The dilapidated Lear Theater on Riverside Drive may soon be owned by the City of Reno. City Manager Doug Thornley told This Is Reno the city is in negotiations with Artown to transfer ownership.
“Artown has not been able to preserve the Lear, but rather than have it be demolished by neglect, we’ve been working on a way to preserve it,” he said. “It’s an important and historical place in our community.”
Terms of the transfer have not yet been finalized, but Thorney said that, once it’s in the city’s possession, a request for qualifications to make it a usable building again will be issued.
Thornley added, however, that it is unlikely to remain just a theater. Commercial space, or some way to generate revenue, will likely be needed. He said tax credits, private funding and grants could play a role to revitalize the building.
Thornley said the intent is to “make it a thriving place in our downtown along the river.”
Artown was in negotiations with a nonprofit to improve the property, but negotiations soured.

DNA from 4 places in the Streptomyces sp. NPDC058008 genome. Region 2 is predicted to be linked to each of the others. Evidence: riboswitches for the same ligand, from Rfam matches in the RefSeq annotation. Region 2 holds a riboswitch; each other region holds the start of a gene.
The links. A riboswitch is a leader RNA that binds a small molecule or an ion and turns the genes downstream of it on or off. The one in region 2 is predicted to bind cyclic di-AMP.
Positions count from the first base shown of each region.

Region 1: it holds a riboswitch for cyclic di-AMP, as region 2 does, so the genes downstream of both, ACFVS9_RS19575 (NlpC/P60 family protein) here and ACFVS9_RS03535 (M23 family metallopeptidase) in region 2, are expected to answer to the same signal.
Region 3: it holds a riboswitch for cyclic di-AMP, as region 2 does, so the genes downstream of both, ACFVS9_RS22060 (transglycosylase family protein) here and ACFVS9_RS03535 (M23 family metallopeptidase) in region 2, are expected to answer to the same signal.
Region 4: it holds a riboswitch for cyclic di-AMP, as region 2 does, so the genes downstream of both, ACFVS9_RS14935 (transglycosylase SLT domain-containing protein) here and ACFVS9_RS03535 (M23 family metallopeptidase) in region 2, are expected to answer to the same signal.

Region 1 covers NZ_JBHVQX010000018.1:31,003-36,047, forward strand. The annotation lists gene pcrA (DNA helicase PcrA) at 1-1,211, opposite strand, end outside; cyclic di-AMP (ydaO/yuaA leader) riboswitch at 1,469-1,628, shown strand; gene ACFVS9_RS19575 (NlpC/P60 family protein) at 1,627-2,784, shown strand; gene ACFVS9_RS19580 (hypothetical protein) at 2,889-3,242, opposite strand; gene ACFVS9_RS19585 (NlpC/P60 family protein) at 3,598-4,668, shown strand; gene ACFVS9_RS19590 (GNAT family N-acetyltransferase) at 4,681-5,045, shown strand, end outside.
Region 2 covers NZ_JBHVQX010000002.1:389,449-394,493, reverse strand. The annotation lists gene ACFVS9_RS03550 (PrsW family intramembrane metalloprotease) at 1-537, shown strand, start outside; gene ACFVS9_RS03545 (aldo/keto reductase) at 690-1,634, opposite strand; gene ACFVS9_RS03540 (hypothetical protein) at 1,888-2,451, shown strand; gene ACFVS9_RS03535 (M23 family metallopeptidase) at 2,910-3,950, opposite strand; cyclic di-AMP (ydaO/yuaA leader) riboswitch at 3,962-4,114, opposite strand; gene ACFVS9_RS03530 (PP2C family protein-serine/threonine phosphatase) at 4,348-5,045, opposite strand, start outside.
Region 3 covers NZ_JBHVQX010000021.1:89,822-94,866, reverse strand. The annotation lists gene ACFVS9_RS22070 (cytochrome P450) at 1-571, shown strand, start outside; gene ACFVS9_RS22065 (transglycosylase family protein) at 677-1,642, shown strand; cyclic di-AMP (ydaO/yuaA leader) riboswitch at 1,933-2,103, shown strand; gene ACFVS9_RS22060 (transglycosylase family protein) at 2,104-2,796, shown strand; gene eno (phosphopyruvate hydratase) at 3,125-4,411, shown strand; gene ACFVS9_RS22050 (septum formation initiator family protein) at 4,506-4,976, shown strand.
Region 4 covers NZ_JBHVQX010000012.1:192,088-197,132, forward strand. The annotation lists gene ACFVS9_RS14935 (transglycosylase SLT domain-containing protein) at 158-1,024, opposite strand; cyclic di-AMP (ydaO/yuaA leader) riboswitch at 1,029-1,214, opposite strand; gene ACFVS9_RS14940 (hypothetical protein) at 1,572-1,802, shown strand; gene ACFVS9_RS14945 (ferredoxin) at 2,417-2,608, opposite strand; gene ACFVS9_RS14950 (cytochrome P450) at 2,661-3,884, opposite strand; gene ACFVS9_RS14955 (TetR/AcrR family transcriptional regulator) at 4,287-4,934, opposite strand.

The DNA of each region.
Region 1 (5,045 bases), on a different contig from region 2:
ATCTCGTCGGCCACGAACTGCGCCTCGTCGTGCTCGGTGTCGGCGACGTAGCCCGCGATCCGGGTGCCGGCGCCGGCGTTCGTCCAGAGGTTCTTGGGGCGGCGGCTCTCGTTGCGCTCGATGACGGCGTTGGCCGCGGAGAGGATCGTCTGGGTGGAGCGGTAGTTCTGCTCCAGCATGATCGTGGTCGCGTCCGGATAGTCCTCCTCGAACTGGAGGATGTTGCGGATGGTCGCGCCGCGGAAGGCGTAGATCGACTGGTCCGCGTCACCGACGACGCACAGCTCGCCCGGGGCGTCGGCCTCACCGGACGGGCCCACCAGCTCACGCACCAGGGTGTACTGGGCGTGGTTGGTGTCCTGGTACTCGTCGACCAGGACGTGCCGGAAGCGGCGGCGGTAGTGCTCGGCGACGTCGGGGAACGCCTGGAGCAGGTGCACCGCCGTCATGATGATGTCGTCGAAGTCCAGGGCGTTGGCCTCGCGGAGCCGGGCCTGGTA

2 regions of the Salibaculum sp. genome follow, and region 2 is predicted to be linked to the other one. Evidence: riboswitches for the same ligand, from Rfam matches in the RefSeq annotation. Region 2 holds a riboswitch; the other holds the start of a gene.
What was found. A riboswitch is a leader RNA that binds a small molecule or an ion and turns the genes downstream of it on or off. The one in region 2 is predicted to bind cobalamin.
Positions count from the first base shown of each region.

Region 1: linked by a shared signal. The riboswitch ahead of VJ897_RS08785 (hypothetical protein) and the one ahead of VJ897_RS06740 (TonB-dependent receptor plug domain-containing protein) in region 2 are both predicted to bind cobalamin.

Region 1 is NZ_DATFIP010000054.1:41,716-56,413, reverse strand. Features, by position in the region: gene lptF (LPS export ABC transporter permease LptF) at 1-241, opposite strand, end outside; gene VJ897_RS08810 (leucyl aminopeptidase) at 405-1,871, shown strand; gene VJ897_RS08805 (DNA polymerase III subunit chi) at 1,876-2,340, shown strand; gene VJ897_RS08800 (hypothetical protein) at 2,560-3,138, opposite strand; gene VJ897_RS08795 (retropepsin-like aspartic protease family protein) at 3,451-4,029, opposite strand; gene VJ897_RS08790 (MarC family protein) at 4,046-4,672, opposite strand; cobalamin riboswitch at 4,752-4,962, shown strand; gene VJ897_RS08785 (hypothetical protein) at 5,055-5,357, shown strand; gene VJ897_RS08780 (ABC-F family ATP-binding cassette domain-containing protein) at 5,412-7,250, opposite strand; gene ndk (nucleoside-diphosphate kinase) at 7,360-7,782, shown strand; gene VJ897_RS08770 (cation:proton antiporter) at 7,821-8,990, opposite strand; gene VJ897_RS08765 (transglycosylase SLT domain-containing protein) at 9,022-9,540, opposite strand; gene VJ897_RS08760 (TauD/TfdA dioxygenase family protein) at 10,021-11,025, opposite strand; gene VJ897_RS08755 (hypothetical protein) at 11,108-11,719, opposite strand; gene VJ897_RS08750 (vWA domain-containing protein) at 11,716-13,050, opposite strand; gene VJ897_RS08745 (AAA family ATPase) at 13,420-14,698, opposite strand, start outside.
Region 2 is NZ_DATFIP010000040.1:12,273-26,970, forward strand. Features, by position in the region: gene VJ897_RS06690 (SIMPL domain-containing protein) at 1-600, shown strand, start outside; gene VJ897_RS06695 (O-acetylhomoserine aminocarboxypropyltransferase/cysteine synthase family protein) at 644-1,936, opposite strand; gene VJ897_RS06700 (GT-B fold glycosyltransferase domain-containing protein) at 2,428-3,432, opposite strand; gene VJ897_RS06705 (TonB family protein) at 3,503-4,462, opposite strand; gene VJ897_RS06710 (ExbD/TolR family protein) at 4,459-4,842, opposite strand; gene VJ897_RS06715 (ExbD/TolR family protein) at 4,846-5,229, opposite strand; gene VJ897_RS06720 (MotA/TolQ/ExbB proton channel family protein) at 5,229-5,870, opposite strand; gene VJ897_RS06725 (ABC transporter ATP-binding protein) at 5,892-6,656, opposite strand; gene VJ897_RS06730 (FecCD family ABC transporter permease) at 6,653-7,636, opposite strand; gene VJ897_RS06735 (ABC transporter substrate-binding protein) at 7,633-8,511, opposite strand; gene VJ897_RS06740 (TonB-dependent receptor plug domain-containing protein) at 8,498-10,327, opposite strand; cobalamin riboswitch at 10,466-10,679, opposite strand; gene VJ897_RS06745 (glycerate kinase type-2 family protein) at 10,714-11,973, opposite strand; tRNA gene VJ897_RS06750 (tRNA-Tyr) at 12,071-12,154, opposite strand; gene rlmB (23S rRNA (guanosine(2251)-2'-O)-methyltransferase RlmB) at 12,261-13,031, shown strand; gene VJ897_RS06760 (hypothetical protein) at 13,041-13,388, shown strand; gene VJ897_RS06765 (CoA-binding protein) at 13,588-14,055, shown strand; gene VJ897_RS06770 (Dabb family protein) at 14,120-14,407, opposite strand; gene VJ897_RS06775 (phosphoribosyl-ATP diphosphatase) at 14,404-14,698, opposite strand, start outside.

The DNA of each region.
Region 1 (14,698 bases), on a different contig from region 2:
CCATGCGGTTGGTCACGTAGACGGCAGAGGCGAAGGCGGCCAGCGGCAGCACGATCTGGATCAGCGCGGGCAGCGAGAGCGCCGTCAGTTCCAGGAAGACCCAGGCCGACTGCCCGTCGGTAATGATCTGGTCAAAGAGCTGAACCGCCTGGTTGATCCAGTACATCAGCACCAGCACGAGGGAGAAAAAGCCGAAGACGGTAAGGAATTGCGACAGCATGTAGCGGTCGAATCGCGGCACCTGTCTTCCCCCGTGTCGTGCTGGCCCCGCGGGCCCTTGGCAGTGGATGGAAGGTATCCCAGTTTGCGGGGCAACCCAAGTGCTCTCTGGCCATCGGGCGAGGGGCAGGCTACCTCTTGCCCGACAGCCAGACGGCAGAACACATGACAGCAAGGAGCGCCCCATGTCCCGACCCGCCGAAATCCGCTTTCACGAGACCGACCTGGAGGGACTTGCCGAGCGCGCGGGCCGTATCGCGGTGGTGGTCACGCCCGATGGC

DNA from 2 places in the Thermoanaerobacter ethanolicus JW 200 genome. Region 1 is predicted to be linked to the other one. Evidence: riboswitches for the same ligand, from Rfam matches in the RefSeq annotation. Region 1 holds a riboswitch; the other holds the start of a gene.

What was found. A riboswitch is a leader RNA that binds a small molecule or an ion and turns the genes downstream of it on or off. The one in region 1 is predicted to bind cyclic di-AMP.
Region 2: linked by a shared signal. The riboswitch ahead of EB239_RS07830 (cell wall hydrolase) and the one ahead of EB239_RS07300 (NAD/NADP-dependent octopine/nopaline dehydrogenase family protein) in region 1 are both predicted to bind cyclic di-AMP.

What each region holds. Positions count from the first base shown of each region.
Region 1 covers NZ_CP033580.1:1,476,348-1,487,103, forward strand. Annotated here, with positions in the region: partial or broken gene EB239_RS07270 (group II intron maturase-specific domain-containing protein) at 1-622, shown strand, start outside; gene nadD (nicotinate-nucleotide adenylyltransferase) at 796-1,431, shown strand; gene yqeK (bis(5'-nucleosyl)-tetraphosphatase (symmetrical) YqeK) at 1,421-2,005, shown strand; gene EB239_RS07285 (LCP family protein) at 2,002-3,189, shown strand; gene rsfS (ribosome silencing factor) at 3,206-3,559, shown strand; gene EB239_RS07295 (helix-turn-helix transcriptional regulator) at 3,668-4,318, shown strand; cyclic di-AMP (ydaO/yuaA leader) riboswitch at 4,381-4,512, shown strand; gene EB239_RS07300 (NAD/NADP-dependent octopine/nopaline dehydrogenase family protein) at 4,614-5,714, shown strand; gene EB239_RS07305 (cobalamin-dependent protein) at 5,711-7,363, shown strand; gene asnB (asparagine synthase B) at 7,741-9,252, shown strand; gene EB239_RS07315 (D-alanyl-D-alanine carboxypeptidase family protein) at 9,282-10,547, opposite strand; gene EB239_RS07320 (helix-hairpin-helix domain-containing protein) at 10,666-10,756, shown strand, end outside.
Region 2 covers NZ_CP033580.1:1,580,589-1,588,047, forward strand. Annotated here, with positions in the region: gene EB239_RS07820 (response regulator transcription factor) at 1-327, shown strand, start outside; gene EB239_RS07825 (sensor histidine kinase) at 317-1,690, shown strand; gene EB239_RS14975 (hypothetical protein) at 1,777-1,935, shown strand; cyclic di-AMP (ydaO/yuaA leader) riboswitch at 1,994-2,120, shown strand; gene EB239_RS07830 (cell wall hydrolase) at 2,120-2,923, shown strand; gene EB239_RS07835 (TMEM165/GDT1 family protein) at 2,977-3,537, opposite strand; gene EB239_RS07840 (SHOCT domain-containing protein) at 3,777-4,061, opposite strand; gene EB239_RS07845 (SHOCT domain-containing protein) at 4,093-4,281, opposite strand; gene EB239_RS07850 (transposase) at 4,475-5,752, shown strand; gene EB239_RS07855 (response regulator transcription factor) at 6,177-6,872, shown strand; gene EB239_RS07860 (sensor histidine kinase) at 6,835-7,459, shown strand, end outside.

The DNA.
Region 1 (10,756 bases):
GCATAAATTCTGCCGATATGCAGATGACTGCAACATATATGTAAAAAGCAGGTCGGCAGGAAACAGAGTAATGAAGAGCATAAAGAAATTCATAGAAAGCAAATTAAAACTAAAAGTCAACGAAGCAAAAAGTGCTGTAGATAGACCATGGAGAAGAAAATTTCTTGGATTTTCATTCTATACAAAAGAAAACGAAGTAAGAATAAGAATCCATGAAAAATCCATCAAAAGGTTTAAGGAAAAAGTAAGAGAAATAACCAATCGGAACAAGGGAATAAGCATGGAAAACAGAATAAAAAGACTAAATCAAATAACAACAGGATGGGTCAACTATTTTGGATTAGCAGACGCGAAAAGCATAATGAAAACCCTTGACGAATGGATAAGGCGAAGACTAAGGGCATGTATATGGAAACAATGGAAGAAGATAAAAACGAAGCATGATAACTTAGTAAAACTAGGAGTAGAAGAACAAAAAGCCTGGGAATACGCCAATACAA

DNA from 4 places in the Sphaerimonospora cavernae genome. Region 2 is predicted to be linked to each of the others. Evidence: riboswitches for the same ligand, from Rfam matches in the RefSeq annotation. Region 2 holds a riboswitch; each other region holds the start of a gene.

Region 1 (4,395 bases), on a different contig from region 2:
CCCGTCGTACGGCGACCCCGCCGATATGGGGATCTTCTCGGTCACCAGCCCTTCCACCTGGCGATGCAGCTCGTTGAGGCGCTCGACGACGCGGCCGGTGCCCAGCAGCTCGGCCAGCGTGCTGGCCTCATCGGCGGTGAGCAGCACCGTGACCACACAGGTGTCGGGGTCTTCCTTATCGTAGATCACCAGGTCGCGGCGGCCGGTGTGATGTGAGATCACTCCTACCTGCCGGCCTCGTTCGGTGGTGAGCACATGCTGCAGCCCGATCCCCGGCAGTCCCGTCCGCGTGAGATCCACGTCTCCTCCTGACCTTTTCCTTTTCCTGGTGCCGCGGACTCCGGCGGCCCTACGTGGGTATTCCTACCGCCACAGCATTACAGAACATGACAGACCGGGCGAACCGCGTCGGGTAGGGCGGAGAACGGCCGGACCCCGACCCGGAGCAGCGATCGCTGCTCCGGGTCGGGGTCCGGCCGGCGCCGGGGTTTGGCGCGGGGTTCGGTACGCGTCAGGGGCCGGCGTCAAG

Randi Thompson in 2018 railed on Artown’s management of the Lear after negotiations broke down. She was on the board of the Sierra School for Performing Arts, the nonprofit in question.
“Artown has operated rent-free in the small red house [near the Lear], while the Lear has continued to deteriorate,” she said.
In June last year, it was revealed that expensive apartments were planned as part of a way to make money on the property. Developer Ken Krater was then involved in those discussions but nothing ever materialized.
Preserve Nevada early this year protested those plans. Former Governor and U.S. Senator Richard Bryan, a Preserve Nevada member, said the organization had misgivings about plans for the Lear.
News of the transfer to the City of Reno was first announced by Reno City Council member Jenny Brekhus in her email to constituents.
Bob Conrad is publisher, editor, and co-founder of This Is Reno. He has served in communications positions for various state agencies and earned a doctorate from the University of Nevada, Reno in 2011, where he completed a dissertation on social media, journalism and crisis communications. In addition to managing This Is Reno, he holds a part-time research appointment for the Mineral County University of Nevada Extension office.